Moreover Marshall and colleagues [121] have identified Spi-B-binding sites on JCV NCCR that bound Spi-B protein expressed in cells derived from human fetal brain, but not from the immune system. These results indicate a difference between Spi-B isoforms expressed in the brain and B-cells. This work has demonstrated that Spi-B binding to the viral promoter contributes to early viral gene expression in astrocytes; however, Spi-B is naturally expressed at high levels in developing B cells. B-cells have been shown to support the low levels of JCV infection and are likely carriers of infectious virus to the brain during reactivation and dissemination leading to the development of PML. The activation of Spi-B gene expression in transitional B cells that contain latent virus may be an important step in viral reactivation. Further investigation into the molecular interactions that occur between Spi-B, protein cofactors, and the JCV NCCR in cells that support latent (haematopoietic progenitors and B-cells) and productive (astrocytes and oligodendrocytes) infection will offer additional insight into molecular pathogenesis, reactivation from latency in lymphocytes and the development of PML.

7. Conclusion

Finally, several pathways finely regulated determine the JCV reactivation from its latent state and the JCV NCCR recombination, leading to the emergence of neurovirulent variants. However, the host immune system plays a decisive role in facilitating or less the expression of particular cellular transcription factors, which are essential to the virus for its reactivation and its subsequent productive infection into permissive cells. The same pathways that lead to the expression of specific transcription factors determine the cell permissiveness to JCV infection, and, as it is known, among these pathways, the most important are under the control of the host immune responce (NF-κB, C/EBPβ, and Spi-B).

Morover, it is important to note that B cells may carry JCV across the BBB: in fact, PML was first associated with B cell lymphoproliferative disorders [47], and natalizumab treatment-associated PML occurs concurrently with the mobilization of lymphocytes from the bone marrow to the periphery [8]. Additionally, HIV-induced depletion of lymphocytes in the periphery may lead to the mobilization of lymphocytes from the bone marrow to the periphery, and PML may be “unmasked” after the reconstitution of the immune system by HAART treatment [123]. In addition, JCV may cross the BBB as free virus to initiate infection of oligodendrocytes. JCV may also infect microvascular endothelial cells and thereby cross into the brain [124]. In this scenario, the events that must occur to cause JCV lytic infection of the oligodendrocytes in the brain are (i) the host immune system impairment, (ii) the viral NCCR rearrangement to increase viral transcription and replication in both B cells and glial cells, (iii) the upregulation of DNA binding factors that bind to recombined NCCR sequences in infected hematopoietic progenitor, B cells, and/or glial cells, and (iv) the migration of free JCV or carried by B cells across the BBB. In particular in the brain, both NFAT4 and NF-κB expressions can also increase JC early transcription in response to TNF-α [29, 30]. Additionally, C/EBPβ has been proposed to repress early transcription and is under proinflammatory cytokine control [31]. Therefore, oligodendrocytes and astrocytes, which harbor JCV in a latent state, could be strictly under the control of powerful cytokine-signaling pathways, in particular those of proinflammatory cytokines such as TNF-α. For this reason, in individuals treated with immunomodulatory drugs, an impairment of the immune surveillance of the CNS could be an important risk factor for the JCV reactivation and the PML onset. Therefore, it is important to focus all our efforts to find the cellular pathways, finely regulated by the host immune system, that lead to the reactivation of the virus in conditions of severe immunosuppression, as it is virtually impossible to control the JCV infection.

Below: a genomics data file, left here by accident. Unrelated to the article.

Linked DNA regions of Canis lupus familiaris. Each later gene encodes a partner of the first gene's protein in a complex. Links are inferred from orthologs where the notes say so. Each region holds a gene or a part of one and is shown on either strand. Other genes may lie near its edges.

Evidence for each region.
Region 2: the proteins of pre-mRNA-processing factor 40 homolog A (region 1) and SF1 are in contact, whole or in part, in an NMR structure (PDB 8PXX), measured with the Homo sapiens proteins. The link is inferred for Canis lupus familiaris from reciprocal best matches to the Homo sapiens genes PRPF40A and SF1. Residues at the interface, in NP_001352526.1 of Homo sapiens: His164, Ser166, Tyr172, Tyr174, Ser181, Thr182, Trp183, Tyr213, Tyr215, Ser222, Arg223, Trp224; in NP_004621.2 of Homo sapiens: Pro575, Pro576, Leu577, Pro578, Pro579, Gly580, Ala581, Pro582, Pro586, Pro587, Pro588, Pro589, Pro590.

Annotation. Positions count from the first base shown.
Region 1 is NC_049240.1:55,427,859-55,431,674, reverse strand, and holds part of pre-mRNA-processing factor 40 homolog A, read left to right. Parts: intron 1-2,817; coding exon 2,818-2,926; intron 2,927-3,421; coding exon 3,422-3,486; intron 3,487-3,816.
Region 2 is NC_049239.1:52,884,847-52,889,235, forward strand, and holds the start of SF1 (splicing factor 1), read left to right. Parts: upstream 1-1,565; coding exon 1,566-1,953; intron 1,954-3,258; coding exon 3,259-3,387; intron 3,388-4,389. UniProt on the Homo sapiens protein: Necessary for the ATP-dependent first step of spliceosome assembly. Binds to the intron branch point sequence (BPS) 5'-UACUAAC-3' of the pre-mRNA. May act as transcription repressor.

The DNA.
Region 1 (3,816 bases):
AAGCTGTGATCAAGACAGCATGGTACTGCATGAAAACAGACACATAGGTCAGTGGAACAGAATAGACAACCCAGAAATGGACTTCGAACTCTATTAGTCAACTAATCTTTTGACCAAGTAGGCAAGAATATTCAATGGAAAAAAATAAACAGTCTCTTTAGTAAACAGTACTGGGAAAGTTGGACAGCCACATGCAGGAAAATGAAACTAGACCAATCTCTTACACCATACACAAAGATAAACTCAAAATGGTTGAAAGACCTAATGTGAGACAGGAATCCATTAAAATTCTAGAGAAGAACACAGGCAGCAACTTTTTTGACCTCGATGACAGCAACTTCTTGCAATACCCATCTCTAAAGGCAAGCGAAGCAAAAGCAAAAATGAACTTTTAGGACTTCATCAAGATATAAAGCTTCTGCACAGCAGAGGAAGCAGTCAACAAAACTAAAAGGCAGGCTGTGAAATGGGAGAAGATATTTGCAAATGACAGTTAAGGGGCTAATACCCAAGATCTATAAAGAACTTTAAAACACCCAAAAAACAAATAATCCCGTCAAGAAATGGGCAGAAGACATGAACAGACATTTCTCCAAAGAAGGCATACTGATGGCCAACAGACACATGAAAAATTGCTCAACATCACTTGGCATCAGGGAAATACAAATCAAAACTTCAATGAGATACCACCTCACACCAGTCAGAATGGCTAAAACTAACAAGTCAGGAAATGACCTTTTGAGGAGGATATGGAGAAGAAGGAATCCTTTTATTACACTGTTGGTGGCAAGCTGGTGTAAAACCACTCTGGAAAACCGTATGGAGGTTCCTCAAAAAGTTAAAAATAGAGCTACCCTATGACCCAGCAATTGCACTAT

Authors’ Contribution

L. Nencioni and V. Pietropaolo contributed equally to this work.

Acknowledgments

This work was partially supported by the Italian Ministry of Instruction, Universities, and Research (Projects PRIN 2010PHT9NF_005, PON 01_1802 and FIRB Internazionale) and Sapienza Ateneo Grants.